Re: New Ranking of Central and Institutional Repositories

From: Mark Doyle <doyle_at_APS.ORG>
Date: Wed, 13 Feb 2008 14:40:34 -0500


On Feb 12, 2008, at 4:38 PM, Arthur Sale wrote:

> This brings me to the second point: Repositories were not set up to
> provide linkage, and if they were to be in the deep web apart from
> being harvestable, their utility would be only slightly weakened.
> Indeed this is exactly the situation with most of the PhD thesis
> repositories in Australia. The federated site is open to the Web,
> and a very few thesis sites like my university's, but most
> university repositories are simply in the deep web, accessed only by
> the federated harvester. This is the Australasian Digital Theses
> Program, also listed in the Webometrics top 200. I haven't heard 30+
> universities complaining about the loss of links.

I think this is poor design. Depending on bookmarked URLs and 'browse
by name' is a rather fragile infrastructure. One of the reasons that a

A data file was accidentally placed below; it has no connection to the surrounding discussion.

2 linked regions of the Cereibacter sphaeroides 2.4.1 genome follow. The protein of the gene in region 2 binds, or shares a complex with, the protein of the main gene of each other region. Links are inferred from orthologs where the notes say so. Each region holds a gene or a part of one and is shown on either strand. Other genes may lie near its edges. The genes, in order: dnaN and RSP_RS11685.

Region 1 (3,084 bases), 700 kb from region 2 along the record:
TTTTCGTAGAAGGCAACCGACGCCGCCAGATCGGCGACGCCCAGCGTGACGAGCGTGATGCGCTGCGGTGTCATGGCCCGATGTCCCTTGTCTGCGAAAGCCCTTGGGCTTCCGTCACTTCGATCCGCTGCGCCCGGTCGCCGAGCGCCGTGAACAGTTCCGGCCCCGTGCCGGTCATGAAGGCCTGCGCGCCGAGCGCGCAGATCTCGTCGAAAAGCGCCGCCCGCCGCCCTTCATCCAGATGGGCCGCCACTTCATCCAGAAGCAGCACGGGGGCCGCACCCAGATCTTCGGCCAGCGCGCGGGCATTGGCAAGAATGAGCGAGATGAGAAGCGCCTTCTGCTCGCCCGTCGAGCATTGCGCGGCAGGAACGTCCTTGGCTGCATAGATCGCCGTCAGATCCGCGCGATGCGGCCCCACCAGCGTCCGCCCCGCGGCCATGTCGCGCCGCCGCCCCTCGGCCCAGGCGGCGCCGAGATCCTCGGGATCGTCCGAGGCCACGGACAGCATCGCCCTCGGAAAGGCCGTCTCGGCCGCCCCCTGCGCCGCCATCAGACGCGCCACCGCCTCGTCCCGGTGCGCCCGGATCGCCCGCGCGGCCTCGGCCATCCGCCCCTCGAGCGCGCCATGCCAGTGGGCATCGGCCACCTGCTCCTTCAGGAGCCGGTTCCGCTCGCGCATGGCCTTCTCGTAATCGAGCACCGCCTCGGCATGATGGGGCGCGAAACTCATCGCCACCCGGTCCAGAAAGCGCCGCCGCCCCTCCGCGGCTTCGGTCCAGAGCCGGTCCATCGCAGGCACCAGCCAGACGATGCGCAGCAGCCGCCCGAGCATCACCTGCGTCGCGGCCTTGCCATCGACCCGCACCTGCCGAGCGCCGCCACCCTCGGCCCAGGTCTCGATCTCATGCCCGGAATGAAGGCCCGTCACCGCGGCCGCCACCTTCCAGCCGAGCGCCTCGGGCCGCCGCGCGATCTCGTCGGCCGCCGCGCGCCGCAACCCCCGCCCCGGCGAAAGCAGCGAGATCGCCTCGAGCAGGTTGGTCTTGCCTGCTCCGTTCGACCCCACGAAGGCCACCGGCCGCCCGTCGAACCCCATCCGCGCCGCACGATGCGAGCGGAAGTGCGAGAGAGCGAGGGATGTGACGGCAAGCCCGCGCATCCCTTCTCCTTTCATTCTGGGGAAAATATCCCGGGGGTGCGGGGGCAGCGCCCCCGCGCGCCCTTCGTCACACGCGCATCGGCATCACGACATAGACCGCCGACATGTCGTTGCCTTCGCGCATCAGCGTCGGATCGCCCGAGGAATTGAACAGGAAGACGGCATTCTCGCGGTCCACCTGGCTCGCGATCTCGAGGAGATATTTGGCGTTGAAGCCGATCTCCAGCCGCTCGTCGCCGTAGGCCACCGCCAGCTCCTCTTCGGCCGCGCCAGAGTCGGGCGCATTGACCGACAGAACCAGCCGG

central repository like is so successful is because
Ginsparg, in his wisdom, came up with short, somewhat meaningful
identifiers (new arXiv ids are now slightly less than ideal, but at
least you can tell right away when something was first entered into
the repository) AND provided for the ubiquitous linking to
via the /abs/ID URL. These URLs have been stable since they were
introduced in 1994 when the web interface was introduced (even after
the -> transition). This has allowed the arXiv
staff to insert clickable links into the PDFs and people to trivially
link to the arXiv version of a work. On the publisher side,
considerable effort has been put into introducing DOIs which again
make it easy to provide interlinking between scholarly articles. Some
publishers (like APS) have easy to create DOIs from the usual
(journal, volume, page) metadata (or even URLs that don't depend on a
DOI), while others are more opaque. CrossRef levels the playing field
though and makes DOIs easily discoverable. In any case, one should not
underestimate the usefulness of having simple identifiers that map
algorithmically to permanent URLs.


Mark Doyle
Assistant Director, Journal Information Systems
The American Physical Society
Received on Wed Feb 13 2008 - 19:48:34 GMT

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